- Sikeston singer moves on with 'The Voice' (10/16/17)
- Past Rowdy the Redhawk mascot's identity revealed (10/15/17)
- College algebra to be removed from Southeast required curriculum (10/10/17)1
- Cancer will 'change your life, but it doesn't have to rule it' (10/8/17)
- Police chief, council: Cape Girardeau faces growing gun violence (10/17/17)4
- Developer asks court to OK tax district board for improvements near Hobby Lobby (10/17/17)4
- Bills addressing equal child custody to be filed, legislators say (10/13/17)
- Cape Christian School burglarized (10/18/17)
- The last person to be laid to rest at Old Lorimier Cemetery: Mary Russell Fox (10/17/17)2
- Load shift kills Jackson trucker (10/17/17)
Web site to post British colonial slave records
The project will use registers the British government created between 1813 and 1834.
LONDON -- A genealogy Web site said Friday that it will post 3 million names of slaves held across the British Empire in the early 19th century, putting hundreds of thousands of pages of searchable information online to help slaves' descendants research their past.
The project will use registers that the British government created between 1813 and 1834 in an effort to stamp out the slave trade by ensuring plantation owners did not buy new slaves. Britain abolished the trade in 1807. Slavery itself was outlawed in the colonies 17 years later.
Information from about 700 registers from 23 British territories and dependencies will be made available online, free of charge, within the next 12 months, said Simon Ziviani, a spokesman for Ancestry.co.uk. The database will be searchable by first and last name, island, plantation, age and sex, he said.
One of the most exhaustive documents, the 1834 Barbados Slave Register, was posted online by the site Friday.
Slaves generally left few written records, making it difficult for their descendants to reconstruct their lives, Ziviani said.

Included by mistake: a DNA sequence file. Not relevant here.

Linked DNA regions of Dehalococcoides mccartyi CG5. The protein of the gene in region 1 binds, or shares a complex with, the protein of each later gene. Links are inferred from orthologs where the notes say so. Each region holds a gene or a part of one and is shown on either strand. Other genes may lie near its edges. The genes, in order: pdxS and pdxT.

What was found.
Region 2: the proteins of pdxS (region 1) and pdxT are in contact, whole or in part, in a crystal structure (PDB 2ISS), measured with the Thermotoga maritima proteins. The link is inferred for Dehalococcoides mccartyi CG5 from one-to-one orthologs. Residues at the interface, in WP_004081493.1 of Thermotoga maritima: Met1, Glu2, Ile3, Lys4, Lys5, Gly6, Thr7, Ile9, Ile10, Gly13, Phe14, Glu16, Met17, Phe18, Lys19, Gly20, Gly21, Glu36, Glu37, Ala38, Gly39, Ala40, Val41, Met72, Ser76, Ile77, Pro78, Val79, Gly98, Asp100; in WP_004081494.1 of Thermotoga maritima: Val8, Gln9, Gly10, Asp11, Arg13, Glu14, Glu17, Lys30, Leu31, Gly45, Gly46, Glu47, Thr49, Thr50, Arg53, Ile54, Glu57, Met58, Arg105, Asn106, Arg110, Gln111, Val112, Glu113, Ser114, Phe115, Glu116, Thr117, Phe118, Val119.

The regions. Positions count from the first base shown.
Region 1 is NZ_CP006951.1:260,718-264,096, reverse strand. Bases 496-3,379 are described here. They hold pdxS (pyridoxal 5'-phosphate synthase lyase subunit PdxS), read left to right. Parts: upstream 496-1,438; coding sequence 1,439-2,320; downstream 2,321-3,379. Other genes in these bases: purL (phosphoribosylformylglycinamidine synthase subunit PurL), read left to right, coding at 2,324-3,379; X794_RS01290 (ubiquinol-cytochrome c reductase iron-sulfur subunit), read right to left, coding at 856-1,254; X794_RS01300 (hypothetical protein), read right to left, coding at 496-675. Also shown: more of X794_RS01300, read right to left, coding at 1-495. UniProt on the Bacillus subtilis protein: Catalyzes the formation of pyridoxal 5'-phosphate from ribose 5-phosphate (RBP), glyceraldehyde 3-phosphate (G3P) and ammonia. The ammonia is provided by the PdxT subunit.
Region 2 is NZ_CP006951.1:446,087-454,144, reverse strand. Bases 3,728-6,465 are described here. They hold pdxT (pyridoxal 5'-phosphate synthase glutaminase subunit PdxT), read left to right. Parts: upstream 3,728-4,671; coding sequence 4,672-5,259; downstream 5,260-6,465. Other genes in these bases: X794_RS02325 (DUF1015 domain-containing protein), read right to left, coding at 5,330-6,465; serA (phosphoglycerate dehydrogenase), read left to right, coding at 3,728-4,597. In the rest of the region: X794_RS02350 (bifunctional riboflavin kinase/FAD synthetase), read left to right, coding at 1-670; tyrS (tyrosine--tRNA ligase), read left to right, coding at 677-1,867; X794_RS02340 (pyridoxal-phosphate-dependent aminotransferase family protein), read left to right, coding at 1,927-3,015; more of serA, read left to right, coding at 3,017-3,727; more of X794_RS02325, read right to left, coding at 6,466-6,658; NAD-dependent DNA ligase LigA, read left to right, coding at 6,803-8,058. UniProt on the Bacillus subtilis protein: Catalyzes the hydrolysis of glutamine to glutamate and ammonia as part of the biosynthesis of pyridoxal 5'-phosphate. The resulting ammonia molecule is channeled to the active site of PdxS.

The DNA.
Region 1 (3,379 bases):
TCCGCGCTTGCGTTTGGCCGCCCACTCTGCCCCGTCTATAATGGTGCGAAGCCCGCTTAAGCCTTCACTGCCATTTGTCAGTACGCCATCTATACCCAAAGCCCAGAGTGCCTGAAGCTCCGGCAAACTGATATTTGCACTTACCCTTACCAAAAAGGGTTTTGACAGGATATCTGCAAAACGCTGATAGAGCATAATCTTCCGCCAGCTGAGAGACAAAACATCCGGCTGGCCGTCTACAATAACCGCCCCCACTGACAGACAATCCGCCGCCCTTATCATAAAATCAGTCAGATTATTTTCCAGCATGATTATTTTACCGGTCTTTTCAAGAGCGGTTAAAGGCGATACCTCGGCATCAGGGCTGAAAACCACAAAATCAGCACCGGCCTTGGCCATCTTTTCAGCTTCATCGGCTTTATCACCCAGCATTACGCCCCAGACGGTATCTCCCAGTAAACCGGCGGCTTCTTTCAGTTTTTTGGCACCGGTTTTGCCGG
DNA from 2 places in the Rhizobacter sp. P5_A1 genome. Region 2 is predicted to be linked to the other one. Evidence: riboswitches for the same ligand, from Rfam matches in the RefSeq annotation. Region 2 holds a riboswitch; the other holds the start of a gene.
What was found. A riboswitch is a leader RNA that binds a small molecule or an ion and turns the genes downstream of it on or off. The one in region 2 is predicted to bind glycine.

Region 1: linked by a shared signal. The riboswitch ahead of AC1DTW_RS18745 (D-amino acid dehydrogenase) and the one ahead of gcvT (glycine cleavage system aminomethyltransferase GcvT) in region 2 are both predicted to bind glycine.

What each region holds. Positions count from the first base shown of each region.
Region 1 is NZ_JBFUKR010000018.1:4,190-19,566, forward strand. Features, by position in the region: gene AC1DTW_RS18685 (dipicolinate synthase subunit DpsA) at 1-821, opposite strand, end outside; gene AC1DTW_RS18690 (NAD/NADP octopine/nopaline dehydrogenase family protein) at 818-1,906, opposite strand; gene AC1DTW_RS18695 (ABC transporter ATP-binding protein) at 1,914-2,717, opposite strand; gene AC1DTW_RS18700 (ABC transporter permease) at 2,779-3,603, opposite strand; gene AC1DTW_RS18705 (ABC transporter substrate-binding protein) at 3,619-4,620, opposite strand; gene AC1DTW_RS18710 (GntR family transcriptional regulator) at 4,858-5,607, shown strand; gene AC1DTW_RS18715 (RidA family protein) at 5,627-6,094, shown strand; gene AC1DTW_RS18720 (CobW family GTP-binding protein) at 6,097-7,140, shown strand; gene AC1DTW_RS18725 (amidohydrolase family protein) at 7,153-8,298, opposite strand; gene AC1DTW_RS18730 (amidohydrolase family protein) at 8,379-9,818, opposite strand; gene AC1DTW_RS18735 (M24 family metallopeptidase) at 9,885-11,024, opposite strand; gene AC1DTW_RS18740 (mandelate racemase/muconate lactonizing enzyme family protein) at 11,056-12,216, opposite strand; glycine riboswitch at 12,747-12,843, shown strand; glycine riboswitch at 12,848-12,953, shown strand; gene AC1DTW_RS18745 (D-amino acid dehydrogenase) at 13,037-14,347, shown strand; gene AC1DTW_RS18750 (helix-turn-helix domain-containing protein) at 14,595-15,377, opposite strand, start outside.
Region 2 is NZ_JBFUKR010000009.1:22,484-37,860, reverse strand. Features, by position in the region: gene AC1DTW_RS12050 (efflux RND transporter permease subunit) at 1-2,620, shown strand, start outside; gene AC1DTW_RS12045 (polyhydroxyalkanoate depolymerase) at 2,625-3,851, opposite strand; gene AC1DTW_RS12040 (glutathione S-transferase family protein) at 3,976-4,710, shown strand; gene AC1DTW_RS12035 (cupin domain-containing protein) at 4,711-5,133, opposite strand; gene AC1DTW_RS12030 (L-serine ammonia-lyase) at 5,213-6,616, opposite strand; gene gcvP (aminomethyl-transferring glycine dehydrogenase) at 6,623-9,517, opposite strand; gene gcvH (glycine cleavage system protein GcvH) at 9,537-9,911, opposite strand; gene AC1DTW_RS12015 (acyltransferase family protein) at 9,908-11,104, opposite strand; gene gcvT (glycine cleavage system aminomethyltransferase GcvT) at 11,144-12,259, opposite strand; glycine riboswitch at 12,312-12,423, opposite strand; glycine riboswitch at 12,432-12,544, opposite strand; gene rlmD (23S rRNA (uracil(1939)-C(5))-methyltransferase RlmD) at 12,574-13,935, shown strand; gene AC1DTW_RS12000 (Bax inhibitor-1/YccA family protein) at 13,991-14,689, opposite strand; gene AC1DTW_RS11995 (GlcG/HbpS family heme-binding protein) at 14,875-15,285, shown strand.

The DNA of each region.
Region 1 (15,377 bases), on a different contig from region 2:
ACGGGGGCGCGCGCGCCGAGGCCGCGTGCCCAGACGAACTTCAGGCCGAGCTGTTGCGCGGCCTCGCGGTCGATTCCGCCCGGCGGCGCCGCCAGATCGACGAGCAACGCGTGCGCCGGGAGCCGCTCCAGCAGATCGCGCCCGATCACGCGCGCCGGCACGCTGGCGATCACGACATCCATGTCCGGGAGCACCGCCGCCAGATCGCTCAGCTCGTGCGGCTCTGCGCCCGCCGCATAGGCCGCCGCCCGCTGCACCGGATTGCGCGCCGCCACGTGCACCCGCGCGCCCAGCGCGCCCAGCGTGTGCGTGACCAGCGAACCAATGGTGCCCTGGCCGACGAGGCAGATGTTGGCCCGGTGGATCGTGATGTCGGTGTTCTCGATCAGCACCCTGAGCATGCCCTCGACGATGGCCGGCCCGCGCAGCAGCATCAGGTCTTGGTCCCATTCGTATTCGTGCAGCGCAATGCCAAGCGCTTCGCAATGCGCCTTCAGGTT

"Hopefully [the database] will provide a missing piece of the puzzle," he said.
The site could help those outside Britain carry out research that might not have been possible otherwise, said Mia Morris, the founder of black historical and cultural Web site Blackhistory-month.co.uk.
Colonies were required to conduct censuses of slaves and their owners every three years. Records were kept on site and copies submitted to the Office for the Registry of Colonial Slaves. After the office was disbanded, some 200,000 pages of names were placed in the National Archives in Kew, in west London.
"Everyone I've talked to expressed frustration with going to the Caribbean and finding the records incomplete or missing," Morris said. She said delving through the archive's 19th-century paperwork was more daunting than simply browsing the Web.
Although estimates vary, researchers say tens of millions of African men, women and children were enslaved and shipped to the Caribbean and the Americas. Many of these were sent to British-controlled islands such as Barbados, where they were forced to work in plantations.
Ancestry.co.uk is part of a global network of genealogy sites providing over 5 billion records to the public. While some of its services are provided for free, members usually have to pay for access to census records and the site's message boards and photo service.